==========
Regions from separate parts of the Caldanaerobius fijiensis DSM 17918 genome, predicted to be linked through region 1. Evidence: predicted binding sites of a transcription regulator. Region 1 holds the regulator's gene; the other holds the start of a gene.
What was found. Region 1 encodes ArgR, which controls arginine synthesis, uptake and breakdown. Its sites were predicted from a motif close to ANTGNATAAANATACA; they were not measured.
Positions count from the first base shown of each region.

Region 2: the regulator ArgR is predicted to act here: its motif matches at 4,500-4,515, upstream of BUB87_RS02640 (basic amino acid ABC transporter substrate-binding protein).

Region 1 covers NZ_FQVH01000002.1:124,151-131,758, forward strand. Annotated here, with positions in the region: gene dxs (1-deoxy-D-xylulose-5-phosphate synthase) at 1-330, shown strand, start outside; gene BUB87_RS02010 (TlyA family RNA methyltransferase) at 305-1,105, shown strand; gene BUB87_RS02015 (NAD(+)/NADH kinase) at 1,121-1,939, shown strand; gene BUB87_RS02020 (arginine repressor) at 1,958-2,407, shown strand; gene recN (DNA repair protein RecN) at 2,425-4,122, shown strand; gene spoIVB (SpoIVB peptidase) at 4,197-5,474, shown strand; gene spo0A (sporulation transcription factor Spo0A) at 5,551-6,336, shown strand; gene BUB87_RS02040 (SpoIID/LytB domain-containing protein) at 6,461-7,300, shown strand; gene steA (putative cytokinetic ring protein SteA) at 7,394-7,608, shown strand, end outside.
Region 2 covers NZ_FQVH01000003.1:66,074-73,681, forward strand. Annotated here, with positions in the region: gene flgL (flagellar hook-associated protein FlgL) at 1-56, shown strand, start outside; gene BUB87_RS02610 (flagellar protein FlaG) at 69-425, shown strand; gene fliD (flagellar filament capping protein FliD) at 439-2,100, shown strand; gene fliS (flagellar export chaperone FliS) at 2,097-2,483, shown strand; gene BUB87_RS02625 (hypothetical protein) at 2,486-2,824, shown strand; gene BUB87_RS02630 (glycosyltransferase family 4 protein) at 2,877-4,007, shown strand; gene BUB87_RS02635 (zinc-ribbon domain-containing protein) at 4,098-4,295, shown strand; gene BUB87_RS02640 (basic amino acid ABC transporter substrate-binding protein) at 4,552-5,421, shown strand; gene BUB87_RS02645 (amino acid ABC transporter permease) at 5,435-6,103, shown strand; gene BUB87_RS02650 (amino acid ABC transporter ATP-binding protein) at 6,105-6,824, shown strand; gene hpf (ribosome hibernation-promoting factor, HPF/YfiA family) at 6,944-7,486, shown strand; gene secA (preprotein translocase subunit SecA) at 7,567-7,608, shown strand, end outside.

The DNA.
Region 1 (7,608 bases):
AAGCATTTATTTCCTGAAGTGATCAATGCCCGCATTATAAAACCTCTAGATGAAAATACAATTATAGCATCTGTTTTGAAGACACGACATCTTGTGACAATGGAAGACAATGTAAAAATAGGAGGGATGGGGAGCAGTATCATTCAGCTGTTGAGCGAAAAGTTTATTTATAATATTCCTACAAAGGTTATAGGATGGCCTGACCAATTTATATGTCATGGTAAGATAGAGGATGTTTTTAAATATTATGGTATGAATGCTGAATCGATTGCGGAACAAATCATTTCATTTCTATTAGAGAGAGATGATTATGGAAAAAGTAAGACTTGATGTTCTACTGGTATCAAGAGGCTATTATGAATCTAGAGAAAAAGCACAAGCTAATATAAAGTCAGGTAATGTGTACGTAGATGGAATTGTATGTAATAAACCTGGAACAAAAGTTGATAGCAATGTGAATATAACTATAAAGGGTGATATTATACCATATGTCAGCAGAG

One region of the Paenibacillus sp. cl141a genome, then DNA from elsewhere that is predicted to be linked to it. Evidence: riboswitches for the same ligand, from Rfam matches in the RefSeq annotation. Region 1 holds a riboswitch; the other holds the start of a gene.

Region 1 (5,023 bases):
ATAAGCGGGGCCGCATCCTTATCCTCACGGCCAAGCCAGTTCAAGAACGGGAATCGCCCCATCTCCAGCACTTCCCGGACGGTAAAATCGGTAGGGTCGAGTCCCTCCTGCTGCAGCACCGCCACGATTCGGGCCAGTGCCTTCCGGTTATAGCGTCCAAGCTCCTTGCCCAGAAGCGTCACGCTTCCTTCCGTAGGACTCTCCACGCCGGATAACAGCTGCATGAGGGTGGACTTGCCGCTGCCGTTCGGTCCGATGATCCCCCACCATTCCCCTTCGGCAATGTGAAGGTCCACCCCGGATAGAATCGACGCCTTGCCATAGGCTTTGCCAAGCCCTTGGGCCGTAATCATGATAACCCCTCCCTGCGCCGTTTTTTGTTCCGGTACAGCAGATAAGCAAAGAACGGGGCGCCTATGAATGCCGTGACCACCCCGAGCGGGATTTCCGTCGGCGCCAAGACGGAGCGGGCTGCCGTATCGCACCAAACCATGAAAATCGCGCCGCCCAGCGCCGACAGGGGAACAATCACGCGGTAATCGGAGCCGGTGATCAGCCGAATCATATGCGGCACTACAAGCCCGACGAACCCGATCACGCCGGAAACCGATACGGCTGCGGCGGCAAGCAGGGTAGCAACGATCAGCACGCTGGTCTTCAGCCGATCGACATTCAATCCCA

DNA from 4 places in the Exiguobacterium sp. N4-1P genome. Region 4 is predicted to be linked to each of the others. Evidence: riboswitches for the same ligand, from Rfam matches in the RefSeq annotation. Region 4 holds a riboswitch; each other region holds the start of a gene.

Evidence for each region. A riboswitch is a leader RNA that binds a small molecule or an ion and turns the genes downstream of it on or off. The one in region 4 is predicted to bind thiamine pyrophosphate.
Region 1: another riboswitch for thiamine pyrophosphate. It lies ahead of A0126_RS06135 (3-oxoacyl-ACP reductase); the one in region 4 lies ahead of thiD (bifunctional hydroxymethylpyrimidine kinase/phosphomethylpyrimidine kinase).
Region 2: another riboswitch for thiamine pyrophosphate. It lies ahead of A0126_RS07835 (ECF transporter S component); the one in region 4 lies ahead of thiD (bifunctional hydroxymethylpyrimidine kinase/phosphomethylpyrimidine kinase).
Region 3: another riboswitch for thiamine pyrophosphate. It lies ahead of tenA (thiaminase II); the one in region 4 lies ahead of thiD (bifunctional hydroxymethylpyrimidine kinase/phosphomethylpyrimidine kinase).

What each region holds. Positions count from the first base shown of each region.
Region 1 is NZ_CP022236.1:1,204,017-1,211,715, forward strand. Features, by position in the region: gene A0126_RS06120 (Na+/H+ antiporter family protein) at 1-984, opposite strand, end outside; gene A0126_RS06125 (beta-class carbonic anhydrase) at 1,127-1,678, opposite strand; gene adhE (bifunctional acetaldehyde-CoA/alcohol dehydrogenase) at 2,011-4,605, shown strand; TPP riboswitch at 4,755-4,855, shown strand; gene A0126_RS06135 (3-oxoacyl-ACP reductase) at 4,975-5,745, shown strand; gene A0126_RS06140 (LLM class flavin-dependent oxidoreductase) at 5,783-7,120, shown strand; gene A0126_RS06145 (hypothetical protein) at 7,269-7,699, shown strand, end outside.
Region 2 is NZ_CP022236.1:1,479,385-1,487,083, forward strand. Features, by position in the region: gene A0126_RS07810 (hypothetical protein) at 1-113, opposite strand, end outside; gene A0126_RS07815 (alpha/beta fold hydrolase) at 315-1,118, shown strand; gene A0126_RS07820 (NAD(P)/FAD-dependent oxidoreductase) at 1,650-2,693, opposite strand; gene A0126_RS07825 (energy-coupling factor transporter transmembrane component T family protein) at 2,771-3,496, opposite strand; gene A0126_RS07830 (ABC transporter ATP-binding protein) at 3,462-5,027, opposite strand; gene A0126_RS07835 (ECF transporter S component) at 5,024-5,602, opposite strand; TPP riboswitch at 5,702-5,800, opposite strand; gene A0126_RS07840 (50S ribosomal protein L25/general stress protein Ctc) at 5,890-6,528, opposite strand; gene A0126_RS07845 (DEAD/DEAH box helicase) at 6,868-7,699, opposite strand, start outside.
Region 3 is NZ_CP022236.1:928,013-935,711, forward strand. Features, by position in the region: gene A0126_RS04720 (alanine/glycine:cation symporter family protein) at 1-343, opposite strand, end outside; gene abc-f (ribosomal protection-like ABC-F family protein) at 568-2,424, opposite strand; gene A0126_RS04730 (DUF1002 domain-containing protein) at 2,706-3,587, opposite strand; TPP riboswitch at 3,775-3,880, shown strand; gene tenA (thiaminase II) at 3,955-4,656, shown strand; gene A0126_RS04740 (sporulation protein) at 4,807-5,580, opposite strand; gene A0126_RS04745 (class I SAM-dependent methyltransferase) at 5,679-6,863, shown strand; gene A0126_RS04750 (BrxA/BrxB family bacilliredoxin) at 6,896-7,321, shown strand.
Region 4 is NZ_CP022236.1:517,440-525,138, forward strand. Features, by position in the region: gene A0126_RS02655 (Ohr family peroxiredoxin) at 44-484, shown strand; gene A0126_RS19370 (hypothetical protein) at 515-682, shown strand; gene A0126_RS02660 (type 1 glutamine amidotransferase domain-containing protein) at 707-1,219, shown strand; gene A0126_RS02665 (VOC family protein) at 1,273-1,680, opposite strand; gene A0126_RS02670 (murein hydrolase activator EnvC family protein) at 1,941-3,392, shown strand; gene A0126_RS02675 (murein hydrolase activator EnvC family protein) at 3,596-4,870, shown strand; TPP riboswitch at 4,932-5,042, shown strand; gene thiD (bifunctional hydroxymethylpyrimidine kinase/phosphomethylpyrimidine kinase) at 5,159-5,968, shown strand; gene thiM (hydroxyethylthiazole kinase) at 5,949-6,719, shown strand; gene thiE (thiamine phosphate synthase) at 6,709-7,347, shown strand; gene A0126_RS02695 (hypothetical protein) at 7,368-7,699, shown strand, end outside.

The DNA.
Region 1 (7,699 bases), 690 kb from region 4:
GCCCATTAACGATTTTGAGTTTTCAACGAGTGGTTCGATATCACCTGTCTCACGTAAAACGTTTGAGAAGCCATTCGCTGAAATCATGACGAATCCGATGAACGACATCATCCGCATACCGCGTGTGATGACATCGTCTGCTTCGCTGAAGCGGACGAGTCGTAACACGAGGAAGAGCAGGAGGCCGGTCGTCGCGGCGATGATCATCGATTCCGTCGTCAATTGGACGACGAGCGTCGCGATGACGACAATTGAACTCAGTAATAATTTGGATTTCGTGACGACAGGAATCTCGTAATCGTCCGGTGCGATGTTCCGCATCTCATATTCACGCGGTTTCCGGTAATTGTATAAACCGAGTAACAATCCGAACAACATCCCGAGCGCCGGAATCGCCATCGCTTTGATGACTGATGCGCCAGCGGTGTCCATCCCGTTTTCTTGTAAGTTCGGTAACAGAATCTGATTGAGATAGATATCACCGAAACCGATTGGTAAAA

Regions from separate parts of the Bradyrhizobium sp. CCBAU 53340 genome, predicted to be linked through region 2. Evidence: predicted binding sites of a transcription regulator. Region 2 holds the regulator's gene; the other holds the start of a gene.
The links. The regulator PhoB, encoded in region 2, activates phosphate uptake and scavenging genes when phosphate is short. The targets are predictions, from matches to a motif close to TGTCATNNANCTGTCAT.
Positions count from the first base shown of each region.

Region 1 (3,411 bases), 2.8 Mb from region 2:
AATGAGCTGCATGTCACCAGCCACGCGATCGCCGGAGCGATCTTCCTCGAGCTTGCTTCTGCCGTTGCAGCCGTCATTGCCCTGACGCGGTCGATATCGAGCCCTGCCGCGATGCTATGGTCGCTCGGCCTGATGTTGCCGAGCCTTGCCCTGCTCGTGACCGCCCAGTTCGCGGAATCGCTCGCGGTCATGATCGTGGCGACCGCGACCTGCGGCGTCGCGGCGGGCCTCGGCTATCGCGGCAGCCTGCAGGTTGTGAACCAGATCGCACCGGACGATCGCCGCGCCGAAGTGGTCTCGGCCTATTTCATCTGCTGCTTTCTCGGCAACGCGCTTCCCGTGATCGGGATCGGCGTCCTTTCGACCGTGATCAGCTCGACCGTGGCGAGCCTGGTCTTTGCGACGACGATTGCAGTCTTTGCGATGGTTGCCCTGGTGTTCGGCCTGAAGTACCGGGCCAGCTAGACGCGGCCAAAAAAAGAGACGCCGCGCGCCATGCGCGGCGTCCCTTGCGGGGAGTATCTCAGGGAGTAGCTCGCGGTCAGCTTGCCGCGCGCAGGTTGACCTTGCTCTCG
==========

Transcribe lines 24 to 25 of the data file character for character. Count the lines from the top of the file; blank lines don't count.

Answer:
Region 1 (7,699 bases), 690 kb from region 4:
GCCCATTAACGATTTTGAGTTTTCAACGAGTGGTTCGATATCACCTGTCTCACGTAAAACGTTTGAGAAGCCATTCGCTGAAATCATGACGAATCCGATGAACGACATCATCCGCATACCGCGTGTGATGACATCGTCTGCTTCGCTGAAGCGGACGAGTCGTAACACGAGGAAGAGCAGGAGGCCGGTCGTCGCGGCGATGATCATCGATTCCGTCGTCAATTGGACGACGAGCGTCGCGATGACGACAATTGAACTCAGTAATAATTTGGATTTCGTGACGACAGGAATCTCGTAATCGTCCGGTGCGATGTTCCGCATCTCATATTCACGCGGTTTCCGGTAATTGTATAAACCGAGTAACAATCCGAACAACATCCCGAGCGCCGGAATCGCCATCGCTTTGATGACTGATGCGCCAGCGGTGTCCATCCCGTTTTCTTGTAAGTTCGGTAACAGAATCTGATTGAGATAGATATCACCGAAACCGATTGGTAAAA